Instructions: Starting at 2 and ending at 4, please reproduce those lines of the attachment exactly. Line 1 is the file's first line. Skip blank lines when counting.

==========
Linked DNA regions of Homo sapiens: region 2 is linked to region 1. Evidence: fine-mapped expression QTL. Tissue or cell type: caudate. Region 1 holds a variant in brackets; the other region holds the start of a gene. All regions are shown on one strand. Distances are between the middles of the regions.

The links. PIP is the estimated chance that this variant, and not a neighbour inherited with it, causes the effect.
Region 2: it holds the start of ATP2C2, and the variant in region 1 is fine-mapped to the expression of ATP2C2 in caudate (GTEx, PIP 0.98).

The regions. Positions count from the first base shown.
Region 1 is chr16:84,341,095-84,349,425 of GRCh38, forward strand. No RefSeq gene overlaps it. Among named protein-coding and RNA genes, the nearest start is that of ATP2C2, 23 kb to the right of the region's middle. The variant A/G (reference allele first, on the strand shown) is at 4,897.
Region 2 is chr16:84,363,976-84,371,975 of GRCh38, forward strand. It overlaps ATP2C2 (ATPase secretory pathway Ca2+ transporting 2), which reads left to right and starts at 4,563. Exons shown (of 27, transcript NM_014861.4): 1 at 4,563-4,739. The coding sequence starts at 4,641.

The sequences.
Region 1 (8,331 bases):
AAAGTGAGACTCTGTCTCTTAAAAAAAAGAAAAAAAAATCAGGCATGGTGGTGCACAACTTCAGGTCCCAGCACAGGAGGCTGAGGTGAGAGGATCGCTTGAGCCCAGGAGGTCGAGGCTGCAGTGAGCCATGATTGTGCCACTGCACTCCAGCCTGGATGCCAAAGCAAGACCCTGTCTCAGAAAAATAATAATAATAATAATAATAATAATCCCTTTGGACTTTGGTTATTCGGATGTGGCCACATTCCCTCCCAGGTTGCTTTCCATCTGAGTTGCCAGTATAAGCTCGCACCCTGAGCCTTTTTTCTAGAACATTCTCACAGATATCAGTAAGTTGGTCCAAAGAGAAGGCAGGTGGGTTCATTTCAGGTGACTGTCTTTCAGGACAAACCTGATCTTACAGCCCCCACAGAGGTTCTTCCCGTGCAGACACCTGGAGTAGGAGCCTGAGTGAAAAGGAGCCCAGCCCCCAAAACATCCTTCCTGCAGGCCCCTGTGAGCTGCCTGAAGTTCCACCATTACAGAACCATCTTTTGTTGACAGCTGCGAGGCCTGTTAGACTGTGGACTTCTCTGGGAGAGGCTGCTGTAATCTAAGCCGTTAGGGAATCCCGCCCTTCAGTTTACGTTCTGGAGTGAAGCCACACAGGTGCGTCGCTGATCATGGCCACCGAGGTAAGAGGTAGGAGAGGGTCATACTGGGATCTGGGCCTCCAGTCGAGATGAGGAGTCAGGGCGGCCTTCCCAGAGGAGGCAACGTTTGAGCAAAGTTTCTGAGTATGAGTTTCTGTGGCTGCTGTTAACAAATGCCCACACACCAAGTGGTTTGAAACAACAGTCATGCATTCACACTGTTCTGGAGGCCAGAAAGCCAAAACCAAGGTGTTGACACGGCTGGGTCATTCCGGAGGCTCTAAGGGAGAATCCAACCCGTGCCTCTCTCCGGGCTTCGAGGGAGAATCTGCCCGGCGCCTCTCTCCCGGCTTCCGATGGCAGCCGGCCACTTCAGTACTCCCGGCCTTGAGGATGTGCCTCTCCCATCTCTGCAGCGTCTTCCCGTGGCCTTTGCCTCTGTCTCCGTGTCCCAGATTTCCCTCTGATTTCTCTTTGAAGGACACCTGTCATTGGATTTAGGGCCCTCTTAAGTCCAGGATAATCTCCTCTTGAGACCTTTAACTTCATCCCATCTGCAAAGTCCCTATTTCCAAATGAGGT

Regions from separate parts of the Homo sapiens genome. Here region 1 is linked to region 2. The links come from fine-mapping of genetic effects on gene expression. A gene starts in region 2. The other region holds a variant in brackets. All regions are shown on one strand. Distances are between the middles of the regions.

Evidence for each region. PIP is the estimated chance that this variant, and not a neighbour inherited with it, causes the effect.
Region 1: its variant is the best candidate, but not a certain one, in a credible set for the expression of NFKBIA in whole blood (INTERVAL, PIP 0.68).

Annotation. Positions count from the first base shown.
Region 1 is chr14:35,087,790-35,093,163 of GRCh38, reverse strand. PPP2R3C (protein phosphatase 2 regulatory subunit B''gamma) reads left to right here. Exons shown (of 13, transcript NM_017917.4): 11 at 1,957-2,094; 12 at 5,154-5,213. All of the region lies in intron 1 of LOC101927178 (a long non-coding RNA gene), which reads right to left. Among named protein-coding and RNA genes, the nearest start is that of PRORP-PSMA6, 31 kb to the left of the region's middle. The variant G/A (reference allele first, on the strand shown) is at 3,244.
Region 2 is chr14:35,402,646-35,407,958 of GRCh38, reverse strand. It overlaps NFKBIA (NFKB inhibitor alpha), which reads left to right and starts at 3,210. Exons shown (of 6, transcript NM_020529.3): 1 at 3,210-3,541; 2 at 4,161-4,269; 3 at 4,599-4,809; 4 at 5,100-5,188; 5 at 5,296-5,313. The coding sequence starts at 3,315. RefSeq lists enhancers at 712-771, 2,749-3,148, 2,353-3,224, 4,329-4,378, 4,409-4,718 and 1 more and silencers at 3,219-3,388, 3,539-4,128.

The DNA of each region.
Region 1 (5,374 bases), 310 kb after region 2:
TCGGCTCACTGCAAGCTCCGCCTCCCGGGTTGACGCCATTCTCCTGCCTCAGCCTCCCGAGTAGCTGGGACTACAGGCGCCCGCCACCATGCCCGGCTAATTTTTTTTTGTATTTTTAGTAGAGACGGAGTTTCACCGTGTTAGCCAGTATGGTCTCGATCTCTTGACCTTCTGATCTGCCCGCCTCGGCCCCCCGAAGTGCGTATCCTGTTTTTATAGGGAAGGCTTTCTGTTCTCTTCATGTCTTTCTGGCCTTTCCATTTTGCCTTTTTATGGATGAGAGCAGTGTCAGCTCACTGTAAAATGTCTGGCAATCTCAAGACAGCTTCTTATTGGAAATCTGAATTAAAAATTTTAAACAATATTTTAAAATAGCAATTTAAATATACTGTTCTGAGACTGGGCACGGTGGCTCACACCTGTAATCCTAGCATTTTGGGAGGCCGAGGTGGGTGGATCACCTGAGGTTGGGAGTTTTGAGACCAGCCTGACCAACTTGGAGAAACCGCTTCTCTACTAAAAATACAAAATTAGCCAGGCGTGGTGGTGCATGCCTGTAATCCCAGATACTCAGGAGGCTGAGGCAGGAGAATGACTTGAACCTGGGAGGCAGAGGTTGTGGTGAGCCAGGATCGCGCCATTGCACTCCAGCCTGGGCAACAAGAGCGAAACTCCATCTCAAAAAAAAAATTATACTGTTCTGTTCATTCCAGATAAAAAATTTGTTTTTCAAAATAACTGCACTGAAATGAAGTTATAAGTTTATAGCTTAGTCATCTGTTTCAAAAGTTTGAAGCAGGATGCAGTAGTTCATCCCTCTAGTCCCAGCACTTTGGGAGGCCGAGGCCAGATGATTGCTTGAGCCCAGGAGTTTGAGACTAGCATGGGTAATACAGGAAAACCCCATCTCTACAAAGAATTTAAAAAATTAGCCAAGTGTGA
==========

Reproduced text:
The links. PIP is the estimated chance that this variant, and not a neighbour inherited with it, causes the effect.
Region 2: it holds the start of ATP2C2, and the variant in region 1 is fine-mapped to the expression of ATP2C2 in caudate (GTEx, PIP 0.98).

The regions. Positions count from the first base shown.